43.91981-06-21244°25'N / 94°54'W44°17'N / 94°50'W9.50 Miles200 Yards00250K0Redwood
44.01951-07-20344°56'N / 93°30'W44°53'N / 93°16'W11.60 Miles33 Yards54025.0M0Hennepin
44.61981-06-23244°32'N / 95°05'W1.00 Mile20 Yards002.5M0Redwood
44.61967-07-22245°28'N / 94°11'W45°28'N / 94°08'W1.90 Miles200 Yards002.5M0Stearns
44.92006-08-24344°18'N / 93°58'W44°15'N / 93°37'W17.50 Miles880 Yards13020.0M4.0MLe Sueur
 Brief Description: The F3 tornado that began in Nicollet County at 1630 CST moved into Le Sueur County near the northern city limits of Kasota. Over 100 homes suffered some damage, dozens of homes had major damage, and three were completely leveled. The tornado moved east-northeast for about ten miles in Le Sueur County, then turned and moved east-southeast until dissipation. Hundreds of farm animals were killed, including 200 cows at a large dairy. Approximately five thousand acres of corn and soybeans were estimated to be ruined across the county. A State Farm spokeswoman said the company expected 4,500 homeowner claims and 8,000 auto claims from the storm. Some information provided by the Star Tribune newspaper. A 91 year old man perished in the upper floor of his home when a tree crashed through the roof. M91PH
45.11966-07-05245°09'N / 93°29'W45°04'N / 93°24'W6.50 Miles33 Yards00250K0Hennepin
45.31967-07-22245°28'N / 94°08'W45°26'N / 93°50'W14.50 Miles200 Yards1122.5M0Sherburne
46.01981-06-21244°39'N / 95°20'W44°25'N / 94°54'W26.60 Miles200 Yards00250K0Redwood
46.21992-06-16244°39'N / 95°11'W5.00 Miles23 Yards000K0Renville
47.31992-06-16244°34'N / 95°10'W44°40'N / 95°13'W5.50 Miles23 Yards000K0Redwood
47.31987-07-23345°09'N / 93°29'W45°07'N / 93°20'W5.00 Miles170 Yards0025.0M0Hennepin
48.11981-06-21244°17'N / 94°50'W44°13'N / 94°49'W3.80 Miles200 Yards00250K0Brown
48.31998-03-29444°07'N / 94°54'W44°14'N / 94°22'W25.00 Miles2200 Yards11645.0M0Brown
 Brief Description: Tornado began 7 miles east of Avoca in Murray county, continued through Cottonwood, Brown, extreme Northwest Watonwan, Northwest Blue Earth, and finally lifted off 4 miles east of Courtland in Nicollet county. Total storm track was 67 miles. The tornado ripped through the village of Comfrey destroying a grain elevator and damaging 75% of the town. Much of downtown Comfrey destroyed including the town hall. School heavily damaged. 100 people made homeless. 50 homes destroyed. 130 farmsteads damaged or destroyed in Brown county. 500 dairy cows killed. One man critically injured in collapse of farmstead northwest of the town of Hanska. He died the next day. 35 buildings destroyed or damaged in far Northwest Blue Earth county. Damage estimate estimated. Property damage to extreme northwest Blue Earth county across Cambria township estimated at 2 million. Property damage to extreme northwest Watonwan county estimated at 245 thousand. M85PH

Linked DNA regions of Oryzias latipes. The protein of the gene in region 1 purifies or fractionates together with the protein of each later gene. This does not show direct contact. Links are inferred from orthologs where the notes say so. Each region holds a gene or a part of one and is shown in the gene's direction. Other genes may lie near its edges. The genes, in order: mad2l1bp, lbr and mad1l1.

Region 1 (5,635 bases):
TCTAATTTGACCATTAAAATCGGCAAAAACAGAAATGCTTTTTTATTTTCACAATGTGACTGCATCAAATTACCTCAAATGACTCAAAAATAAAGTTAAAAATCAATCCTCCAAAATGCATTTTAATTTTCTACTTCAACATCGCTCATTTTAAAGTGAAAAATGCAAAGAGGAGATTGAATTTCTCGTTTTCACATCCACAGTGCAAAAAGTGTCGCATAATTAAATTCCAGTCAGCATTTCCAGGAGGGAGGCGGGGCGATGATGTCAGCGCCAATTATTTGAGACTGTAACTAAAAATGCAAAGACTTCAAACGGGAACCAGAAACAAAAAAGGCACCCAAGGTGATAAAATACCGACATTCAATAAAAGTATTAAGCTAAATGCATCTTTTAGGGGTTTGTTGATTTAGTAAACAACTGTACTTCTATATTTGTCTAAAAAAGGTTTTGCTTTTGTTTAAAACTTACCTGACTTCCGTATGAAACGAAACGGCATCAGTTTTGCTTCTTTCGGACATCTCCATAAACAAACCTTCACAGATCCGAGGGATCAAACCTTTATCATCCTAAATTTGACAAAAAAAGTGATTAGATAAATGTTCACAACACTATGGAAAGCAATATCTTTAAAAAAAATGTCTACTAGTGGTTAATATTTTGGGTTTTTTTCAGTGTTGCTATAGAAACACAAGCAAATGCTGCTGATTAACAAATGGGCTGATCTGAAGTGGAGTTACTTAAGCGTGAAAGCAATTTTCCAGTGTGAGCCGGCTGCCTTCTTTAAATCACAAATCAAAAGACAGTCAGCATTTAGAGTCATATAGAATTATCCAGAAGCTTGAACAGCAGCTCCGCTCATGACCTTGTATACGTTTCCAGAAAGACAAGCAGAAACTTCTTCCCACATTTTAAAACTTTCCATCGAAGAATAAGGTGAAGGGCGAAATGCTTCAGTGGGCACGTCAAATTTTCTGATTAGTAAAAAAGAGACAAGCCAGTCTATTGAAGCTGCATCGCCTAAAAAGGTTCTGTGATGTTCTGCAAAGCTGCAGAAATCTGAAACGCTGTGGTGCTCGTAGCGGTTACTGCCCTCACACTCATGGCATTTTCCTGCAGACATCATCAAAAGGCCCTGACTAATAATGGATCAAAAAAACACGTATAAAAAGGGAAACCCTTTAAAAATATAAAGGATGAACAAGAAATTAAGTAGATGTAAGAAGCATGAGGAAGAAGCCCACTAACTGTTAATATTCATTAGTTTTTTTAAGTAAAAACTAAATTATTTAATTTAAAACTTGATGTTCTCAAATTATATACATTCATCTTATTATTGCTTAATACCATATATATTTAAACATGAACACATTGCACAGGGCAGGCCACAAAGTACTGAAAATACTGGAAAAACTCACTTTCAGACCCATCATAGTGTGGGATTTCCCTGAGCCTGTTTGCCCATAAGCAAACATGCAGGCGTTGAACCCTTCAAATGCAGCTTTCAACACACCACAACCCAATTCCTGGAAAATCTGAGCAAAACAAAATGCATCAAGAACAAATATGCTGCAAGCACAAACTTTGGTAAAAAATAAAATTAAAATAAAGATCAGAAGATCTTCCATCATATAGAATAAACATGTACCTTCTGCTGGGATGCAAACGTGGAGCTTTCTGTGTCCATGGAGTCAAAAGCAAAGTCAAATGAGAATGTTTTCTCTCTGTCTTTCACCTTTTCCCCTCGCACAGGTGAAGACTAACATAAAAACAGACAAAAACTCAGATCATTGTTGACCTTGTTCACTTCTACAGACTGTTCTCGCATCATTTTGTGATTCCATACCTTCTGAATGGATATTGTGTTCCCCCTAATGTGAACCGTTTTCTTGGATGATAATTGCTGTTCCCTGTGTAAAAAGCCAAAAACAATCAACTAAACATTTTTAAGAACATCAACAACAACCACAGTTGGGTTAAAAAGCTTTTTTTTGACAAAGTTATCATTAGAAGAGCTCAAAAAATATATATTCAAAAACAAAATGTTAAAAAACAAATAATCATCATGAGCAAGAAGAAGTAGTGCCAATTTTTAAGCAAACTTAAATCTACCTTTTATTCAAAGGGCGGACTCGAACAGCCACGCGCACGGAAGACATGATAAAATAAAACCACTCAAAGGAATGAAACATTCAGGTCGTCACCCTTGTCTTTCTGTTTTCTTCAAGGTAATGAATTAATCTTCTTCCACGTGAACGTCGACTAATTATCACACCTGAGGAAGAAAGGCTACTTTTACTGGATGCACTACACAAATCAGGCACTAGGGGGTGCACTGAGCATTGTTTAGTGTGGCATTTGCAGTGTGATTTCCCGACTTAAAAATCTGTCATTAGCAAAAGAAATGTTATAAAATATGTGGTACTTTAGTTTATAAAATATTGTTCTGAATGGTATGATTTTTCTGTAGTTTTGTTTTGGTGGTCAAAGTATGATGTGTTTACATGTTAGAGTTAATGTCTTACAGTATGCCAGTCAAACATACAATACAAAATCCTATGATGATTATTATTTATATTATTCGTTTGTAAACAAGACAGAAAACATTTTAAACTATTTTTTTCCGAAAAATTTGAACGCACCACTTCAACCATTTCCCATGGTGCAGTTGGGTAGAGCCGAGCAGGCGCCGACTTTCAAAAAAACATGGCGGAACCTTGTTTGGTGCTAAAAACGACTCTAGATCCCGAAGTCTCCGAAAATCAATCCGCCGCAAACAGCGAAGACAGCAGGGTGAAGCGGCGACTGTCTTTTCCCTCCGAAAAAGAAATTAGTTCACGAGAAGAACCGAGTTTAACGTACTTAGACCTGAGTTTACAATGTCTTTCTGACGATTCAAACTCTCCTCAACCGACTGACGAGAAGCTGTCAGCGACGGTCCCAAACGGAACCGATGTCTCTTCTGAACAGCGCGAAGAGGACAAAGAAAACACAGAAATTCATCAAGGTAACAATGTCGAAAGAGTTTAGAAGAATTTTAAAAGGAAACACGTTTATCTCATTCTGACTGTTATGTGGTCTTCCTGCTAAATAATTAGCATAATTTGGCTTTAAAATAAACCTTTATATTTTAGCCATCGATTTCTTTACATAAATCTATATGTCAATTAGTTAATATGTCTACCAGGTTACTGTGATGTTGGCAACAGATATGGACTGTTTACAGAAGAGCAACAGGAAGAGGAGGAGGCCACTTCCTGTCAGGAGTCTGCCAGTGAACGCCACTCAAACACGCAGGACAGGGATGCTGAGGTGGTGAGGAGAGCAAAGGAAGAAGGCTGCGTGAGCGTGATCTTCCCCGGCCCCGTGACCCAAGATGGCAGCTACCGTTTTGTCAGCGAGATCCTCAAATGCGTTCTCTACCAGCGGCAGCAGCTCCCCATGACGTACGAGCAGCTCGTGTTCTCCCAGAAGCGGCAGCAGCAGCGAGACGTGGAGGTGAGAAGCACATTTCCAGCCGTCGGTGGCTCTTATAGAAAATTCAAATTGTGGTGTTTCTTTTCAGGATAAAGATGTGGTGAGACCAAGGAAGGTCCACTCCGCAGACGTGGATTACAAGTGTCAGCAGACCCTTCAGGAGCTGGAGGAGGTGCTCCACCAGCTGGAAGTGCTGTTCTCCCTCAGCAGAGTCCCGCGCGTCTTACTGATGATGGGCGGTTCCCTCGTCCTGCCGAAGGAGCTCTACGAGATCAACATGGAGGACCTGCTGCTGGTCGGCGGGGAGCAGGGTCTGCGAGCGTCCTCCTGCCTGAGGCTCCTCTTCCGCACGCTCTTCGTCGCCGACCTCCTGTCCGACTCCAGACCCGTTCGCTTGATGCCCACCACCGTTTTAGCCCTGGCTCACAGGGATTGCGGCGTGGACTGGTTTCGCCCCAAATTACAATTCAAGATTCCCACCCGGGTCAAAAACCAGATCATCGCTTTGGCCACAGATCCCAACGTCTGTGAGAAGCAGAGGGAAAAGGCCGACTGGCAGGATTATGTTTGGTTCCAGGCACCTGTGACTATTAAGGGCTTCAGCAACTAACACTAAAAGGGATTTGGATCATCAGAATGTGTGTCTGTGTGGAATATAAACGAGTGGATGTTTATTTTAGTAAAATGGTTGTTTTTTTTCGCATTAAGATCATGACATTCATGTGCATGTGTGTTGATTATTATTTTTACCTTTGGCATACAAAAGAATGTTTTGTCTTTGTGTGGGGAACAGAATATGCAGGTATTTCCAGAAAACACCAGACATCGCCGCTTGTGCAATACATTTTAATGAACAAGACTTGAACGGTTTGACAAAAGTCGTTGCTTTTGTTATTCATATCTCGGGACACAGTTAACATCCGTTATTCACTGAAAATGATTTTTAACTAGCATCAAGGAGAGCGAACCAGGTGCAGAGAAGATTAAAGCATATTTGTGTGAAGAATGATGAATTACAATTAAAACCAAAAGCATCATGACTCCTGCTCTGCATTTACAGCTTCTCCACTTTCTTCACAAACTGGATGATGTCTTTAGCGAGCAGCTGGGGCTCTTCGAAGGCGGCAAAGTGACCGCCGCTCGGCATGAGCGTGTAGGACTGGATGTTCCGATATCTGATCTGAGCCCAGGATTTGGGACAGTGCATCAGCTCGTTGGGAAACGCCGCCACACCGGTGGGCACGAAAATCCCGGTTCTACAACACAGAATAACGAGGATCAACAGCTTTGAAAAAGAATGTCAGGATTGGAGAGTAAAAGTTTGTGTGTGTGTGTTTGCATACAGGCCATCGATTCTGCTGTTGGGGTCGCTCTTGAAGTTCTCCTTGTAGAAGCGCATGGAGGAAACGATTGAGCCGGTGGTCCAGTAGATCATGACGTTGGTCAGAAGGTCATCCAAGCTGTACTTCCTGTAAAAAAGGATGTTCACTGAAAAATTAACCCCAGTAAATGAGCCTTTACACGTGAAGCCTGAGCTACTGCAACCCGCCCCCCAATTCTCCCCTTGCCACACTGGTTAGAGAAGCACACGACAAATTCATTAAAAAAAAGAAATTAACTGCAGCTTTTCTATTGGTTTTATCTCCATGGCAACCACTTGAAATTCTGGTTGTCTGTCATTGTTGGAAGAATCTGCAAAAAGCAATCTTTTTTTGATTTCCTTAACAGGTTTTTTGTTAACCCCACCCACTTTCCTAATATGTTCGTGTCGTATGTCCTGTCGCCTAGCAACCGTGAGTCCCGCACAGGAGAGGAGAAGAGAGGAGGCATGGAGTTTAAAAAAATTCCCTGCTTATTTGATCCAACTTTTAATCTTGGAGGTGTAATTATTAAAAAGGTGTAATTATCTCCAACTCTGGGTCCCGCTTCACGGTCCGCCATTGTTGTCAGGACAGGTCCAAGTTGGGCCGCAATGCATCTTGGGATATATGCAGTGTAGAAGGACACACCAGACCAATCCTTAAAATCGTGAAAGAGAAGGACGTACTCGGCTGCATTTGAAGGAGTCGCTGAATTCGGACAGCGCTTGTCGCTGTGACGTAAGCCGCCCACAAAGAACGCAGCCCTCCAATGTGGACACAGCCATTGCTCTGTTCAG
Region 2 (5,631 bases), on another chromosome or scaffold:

48.41952-06-23244°07'N / 95°05'W44°23'N / 94°35'W30.70 Miles220 Yards052.5M0Brown
49.42003-07-14244°07'N / 94°09'W44°07'N / 94°09'W0.50 Mile50 Yards00100K0Blue Earth
 Brief Description: The second tornado from a cyclic tornadic supercell touched down on the western edge of a farmstead. It snapped a dozen trees and demolished a barn and sheds. The roof of a house was peeled away and four vehicles were moved.
49.41953-07-25244°10'N / 93°53'W0.50 Mile67 Yards01250K0Blue Earth


* The information on this page is based on the global volcano database, the U.S. earthquake database of 1638-1985, and the U.S. Tornado and Weather Extremes database of 1950-2010.